Together with the Lach groups in the west, the Pogórze Higlanders constituted, in Subcarpathia, a broad belt of settlements characterised by a transitional and mixed culture formed at the interface between the Carpathian highland culture and groups in central Małopolska – mainly the Krakowiaks. In the culture of the Pogórze Highlanders, who over the centuries forged relations with the people living across the Carpathians, one could also discern distinct influence of the Transcarpathian areas (Hungarian, Slovakian) – especially with regard to costume and folklore. The relatively quick disappearance of some elements of the traditional Pogórze culture (e.g. rural garments) was significantly affected by the development of the petroleum industry, which began in the mid-19th century in Subcarpathia and the Low Beskids, and was particularly intensive in the Gorlice region.
At least until the beginning of the 20th century, a traditional Pogórze village development was completely wooden. Western Pogórze Highlanders had predominantly double-building homesteads composed of a residential cottage with a stable, and a detached barn. The buildings were of a framework construction; rafter roofs were most often hipped and typically covered with straw. More contemporary roofs were gable ones with gable walls covered in clapboards. External walls of Pogórze cottages were limewashed entirely or only in the residential part. The most austere, old cottages comprised one room and an entrance hall. Cows used to be kept all year round in cooking (piekarnia) rooms. In more affluent cottages behind the entrance hall there was a stable, or a larder/granary. Behind the baking room, rich farmsteaders sometimes had another room, called alkierz (a bedchamber). Weavers, so common in Pogórze, would typically fit the room out as their workshops. Until the end of the 19th century chimneyless cottages (kurne chaty) were predominant in the region.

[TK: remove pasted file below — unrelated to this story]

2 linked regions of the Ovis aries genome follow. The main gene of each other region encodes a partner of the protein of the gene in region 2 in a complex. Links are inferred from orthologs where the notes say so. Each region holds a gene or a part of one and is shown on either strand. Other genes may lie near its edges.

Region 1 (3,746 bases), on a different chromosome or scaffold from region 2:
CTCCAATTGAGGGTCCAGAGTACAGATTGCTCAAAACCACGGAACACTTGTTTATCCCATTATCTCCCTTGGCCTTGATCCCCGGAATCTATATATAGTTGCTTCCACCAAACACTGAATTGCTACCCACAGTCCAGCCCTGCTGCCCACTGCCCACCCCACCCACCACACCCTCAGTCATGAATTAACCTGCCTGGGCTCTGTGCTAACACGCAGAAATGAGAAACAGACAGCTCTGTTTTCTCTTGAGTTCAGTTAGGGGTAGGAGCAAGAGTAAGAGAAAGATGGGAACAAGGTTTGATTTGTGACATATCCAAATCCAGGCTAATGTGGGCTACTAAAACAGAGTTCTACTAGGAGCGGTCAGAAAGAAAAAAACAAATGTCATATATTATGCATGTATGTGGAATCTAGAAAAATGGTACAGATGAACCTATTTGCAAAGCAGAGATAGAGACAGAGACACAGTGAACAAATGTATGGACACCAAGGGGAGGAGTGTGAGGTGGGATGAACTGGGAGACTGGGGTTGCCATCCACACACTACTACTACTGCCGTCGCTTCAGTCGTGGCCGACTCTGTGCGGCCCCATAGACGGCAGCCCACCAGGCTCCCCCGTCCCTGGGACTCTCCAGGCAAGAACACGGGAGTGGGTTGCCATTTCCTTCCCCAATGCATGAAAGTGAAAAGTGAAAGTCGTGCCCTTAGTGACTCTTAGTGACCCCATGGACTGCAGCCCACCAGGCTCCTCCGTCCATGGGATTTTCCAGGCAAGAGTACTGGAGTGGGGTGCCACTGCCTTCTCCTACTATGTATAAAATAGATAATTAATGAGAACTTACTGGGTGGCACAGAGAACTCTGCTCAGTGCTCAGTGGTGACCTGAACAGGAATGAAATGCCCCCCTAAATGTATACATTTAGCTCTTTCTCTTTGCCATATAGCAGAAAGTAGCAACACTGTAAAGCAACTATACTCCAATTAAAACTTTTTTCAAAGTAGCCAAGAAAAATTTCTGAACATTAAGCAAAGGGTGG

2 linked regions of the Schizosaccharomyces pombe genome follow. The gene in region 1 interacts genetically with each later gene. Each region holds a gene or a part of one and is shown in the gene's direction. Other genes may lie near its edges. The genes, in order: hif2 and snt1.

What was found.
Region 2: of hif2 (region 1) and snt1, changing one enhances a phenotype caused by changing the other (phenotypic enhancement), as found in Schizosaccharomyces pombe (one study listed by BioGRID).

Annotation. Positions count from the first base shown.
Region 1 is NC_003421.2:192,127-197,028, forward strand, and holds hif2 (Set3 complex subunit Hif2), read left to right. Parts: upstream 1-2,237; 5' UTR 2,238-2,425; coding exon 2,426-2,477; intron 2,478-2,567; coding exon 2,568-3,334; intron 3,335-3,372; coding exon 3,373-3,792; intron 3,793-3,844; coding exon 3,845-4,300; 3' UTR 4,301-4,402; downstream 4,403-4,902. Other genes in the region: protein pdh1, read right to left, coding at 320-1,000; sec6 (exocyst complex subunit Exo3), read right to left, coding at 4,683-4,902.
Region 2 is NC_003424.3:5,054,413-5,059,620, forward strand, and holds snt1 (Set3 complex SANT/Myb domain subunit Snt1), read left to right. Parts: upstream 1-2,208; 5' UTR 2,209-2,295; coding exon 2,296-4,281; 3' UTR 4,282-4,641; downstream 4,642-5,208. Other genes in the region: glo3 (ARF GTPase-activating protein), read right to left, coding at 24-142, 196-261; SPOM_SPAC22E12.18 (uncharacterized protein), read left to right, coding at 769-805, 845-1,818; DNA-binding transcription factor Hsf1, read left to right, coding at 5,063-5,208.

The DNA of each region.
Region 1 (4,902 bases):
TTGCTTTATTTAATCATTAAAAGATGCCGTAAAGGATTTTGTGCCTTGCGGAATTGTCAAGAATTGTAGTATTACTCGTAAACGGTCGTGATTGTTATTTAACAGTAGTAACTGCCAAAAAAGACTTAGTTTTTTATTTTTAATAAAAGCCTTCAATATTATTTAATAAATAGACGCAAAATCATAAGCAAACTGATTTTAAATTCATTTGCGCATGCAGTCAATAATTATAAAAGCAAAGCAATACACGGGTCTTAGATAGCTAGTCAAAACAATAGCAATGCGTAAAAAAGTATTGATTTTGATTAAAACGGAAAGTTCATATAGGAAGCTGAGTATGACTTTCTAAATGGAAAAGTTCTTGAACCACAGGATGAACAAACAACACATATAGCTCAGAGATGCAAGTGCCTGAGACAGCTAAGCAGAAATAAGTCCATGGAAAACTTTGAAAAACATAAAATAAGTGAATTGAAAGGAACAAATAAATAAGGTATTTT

On account of quite fertile soils and a milder, submontane climate, agriculture served as the basis of livelihood for the Pogórze dwellers. Bread crops were most commonly grown, including rye, wheat, but also oats and barley. As regards bulb and root plants, the once popular turnip began, at the beginning of the 19th century, to be superseded by potatoes, which soon became the staple diet for poorer families. As for vegetables, there was a long-standing tradition of growing cabbage, but also broad beans, peas and old cultivars of beans were popular; flax and fibrous hemp were commonly sown. For a long time, the Pogórze agriculture made use of ancient, traditional farming methods (a three-field system with land fallowing – until the turn of the 19th and 20th centuries). Ancient, hand tools (e.g. a wooden plough, a spike tooth harrow, a sickle for reaping corns, threshing flails, winnowing shovels) survived at least until the beginning of the 20th century, and manual sowing with the aid of a sowing sheet – even until the 1950s. In traditional farmsteads, draught force was provided mainly by oxen (more often than horses), and at poorer farmers’ homesteads – cows. Manure was the basic fertilizer. Owing to this, agriculture was closely related to backyard animal husbandry. Rich farmstead owners used to keep even a dozen or so cattle in total, but as a rule, oxen were not wintered, but rather sold at fairs in autumn.